A remaining option is to classify it as a violation of exclusively idealistic interests of the tortuously protected right of personality. The question as to whether every violation of data protection law automatically means a violation of the general right of personality3 is closely related to the question as to whether only serious violations of this kind are eligible for compensation. As only the damaging infringement of the GDPR is sufficient for a claim, the intensity of the impairment is relevant solely for determining the amount of compensation and not for the recognition of a claim for damages. The damage eligible for compensation under the GDPR should exceed a minimum4. Possible criteria for the severity are the scope of those who gain knowledge of the infringement, but also by the duration of the impairment, the fault of the aggrieved party and above all by the context of the data processing.5 The consequence of higher monetary compensation for more serious infringements indicates that an ordinal classification of the infringement is possible with the help of such guidelines. A maximum objective would be the determination by a table of compensation amounts for data protection violations based on case law. Finally, the amount of monetary compensation for immaterial damages must also satisfy preventive claims in accordance with the function of liability in private data protection law.

III. Conclusion

The lack of successfully enforced claims for damages can certainly not be traced back to the complete compliance with all data protection requirements. Individual law enforcement is virtually non-existent in data protection law while official law enforcement is generally considered to be ineffective.

The theoretical achievements of liability law meet with its inadequacies in legal practice. Oftentimes, only infringements in media law meet the criteria for severity. If the value of personal data in the unlawful commercialisation of personal data represents the recoverable material damage, it will still not reach a significant level for the individual which would make enforcement appear economically viable. The further the commercialisation of data progresses, the more the economic value contained in the information will also represent the ideal dimension. A higher valuation of the compensable appears to be necessary. If the antitrust character in the increase of fines, could also be transferred to private law, noticeable amounts of compensation would accrue to private bodies. As a result, individual legal protection can only have a modest preventive effect. Therefore, the enforcement of private law usually fails because of the effort required, but at the latest because of the costs incurred.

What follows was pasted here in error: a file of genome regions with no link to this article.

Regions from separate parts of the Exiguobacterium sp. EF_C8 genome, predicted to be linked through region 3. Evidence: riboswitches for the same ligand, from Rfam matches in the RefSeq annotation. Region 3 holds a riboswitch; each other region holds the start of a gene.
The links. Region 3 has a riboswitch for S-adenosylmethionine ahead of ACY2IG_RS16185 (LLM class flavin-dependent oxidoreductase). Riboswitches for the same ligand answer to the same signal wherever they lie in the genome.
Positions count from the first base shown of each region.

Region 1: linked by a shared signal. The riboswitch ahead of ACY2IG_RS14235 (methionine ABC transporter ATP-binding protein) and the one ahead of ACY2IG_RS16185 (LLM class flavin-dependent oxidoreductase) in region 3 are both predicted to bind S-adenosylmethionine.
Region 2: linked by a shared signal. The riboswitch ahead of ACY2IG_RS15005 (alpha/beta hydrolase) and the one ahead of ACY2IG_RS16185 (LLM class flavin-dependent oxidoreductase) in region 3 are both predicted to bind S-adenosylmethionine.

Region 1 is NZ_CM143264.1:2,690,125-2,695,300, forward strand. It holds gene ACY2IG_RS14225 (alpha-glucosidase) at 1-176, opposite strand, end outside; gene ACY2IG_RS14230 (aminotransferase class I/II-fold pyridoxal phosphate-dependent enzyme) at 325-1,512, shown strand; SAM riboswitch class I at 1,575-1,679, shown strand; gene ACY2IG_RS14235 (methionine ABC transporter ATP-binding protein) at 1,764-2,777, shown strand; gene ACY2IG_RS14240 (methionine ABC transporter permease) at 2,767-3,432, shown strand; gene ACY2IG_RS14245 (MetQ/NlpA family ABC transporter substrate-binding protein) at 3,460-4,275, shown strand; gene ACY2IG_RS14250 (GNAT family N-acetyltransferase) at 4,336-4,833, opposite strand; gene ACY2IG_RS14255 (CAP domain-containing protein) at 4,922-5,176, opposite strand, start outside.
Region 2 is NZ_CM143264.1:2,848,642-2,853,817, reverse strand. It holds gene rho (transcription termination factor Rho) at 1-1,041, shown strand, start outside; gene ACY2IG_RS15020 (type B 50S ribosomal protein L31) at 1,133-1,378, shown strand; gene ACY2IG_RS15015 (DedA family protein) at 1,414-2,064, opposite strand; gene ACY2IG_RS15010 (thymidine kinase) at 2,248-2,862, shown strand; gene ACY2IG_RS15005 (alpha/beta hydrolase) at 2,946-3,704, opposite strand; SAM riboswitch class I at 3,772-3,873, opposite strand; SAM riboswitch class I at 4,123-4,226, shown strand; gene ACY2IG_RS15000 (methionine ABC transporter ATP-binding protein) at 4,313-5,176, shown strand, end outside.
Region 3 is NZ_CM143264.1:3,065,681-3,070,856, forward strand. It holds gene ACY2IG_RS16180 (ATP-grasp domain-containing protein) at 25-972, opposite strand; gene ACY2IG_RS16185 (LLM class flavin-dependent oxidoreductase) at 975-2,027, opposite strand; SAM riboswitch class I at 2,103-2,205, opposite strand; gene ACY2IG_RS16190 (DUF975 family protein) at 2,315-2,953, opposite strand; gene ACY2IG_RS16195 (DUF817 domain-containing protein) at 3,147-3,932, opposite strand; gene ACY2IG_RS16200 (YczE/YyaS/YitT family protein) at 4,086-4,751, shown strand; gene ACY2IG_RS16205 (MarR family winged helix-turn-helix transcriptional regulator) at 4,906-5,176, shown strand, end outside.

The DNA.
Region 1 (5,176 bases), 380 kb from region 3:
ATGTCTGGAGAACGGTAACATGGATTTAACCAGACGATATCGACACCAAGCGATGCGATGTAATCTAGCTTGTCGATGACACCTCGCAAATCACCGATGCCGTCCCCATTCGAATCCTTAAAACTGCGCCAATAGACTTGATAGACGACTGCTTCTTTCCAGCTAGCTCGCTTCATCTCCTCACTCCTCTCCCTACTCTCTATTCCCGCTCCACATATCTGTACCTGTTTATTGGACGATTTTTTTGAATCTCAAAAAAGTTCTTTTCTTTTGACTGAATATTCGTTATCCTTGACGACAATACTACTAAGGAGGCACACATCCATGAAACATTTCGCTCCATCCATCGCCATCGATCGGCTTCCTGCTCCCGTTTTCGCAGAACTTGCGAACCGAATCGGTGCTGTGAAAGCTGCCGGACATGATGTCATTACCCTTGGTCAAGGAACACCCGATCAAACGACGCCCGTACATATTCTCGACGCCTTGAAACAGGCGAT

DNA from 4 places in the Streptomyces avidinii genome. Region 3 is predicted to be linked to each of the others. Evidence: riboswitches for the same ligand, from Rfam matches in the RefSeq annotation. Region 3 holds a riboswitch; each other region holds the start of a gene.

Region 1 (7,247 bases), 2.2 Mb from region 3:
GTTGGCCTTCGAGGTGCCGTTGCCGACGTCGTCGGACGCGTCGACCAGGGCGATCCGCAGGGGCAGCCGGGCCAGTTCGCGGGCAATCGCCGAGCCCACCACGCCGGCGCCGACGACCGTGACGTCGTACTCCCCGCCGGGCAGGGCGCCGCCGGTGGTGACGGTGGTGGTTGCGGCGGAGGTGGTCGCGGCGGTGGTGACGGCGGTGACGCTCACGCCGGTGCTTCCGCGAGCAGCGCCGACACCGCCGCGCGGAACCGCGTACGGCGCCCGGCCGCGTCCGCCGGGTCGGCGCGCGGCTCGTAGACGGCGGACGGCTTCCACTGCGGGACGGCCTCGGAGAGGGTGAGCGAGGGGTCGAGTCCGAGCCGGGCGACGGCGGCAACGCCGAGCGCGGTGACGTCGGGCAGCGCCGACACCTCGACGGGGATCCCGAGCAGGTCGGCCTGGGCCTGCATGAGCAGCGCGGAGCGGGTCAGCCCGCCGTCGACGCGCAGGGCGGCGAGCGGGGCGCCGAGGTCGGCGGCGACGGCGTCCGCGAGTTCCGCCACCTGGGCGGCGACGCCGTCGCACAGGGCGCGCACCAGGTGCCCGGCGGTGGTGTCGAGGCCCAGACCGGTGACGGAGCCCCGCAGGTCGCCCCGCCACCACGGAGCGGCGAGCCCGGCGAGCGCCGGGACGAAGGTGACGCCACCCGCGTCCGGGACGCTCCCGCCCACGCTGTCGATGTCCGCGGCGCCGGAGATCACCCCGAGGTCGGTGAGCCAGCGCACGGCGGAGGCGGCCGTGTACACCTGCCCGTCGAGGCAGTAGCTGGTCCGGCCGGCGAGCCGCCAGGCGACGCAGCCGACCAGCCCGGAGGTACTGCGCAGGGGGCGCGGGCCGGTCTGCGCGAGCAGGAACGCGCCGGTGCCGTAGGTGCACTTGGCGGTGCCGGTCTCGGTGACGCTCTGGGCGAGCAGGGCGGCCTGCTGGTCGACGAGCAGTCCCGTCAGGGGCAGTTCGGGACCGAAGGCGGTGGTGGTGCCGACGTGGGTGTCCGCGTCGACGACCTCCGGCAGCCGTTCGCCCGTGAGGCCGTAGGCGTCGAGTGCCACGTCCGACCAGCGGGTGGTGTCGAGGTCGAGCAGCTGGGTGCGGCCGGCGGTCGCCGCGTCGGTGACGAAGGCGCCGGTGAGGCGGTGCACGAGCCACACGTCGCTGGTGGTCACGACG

Dr. Tobias Jacquemain, LL.M.
– Lawyer
– Research Assistant at the German Association for Data Protection and Data Security (GDD)
– Assistant lecturer at the University of Cologne and at the University of Applied Sciences Cologne
– Expert of the Landtag NRW on the adaptation of the national data protection law to the European data protection law (2018)
– Winner of the GDD Science Award 2017
– Publications on different aspects of data protection law and data protection practice


1 Graf von Westerholt, Wettbewerbsrecht und Datenschutzrecht – Ein ungeklärtes Verhältnis, in: Straus (Hrsg.), Aktuelle Herausforderungen des geistigen Eigentums: FS für Beier, 1996, 561 (567).

2 Dualism of the right to private life to eqully protect idealistic as well as financial interests: Söder, in: Gersdorf; Paal (Hrsg.), Beck’scher OK Informations- und Medienrecht, 2015, § 823 BGB, Rn. 127; Hubmann, Das Persönlichkeitsrecht, 1967, 133f., 283 f. BGH, Urteil v. 20.3.1968, NJW 1968, 1773 (1774) – Mephisto; BGH, Urteil v. 8.5.1956, BGHZ 20, 346 – Paul Dahlke.

3 BGH, Urteil v. 22.5.1984, BGHZ 91, 233 (239 f.) – AEG-Aktionär: „Jede durch das Bundesdatenschutzgesetz nicht gedeckte Übermittlung personenbezogener Daten stellt eine Verletzung dieses Rechts [das allgemeine Persönlichkeitsrecht des Klägers] dar.“ (‘Each data transfer wich is not covered by data protection law is equally an infringement of the general right of personality’)

Different interpretation by Klippel, Deliktsrechtliche Probleme des Datenschutzes, BB 1983, 407 (414); Ehmann, Informationsschutz und Informationsverkehr im Zivilrecht, AcP 188 (1988), 230 (378) referring to BGH, Urteil v. 17.12.1985, NJW 1986, 2505 – Zulässige Speicherung personenbezogener kreditrelevanter Daten über Ein-Mann-GmbH-Gesellschafter.

Weighting of interest required by Buchner, Informationelle Selbstbestimmung im Privatrecht, 2006, 300.

4 Interpretation of damage according to EU law by Oskierski, Schadensersatz im Europäischen Recht, 2010, 385.

5 Criteria to evaluate infringement of the Right to Data Protection by Jacquemain, Der deliktische Schadensersatz im europäischen Datenschutzprivatrecht, 2017, 328 ff.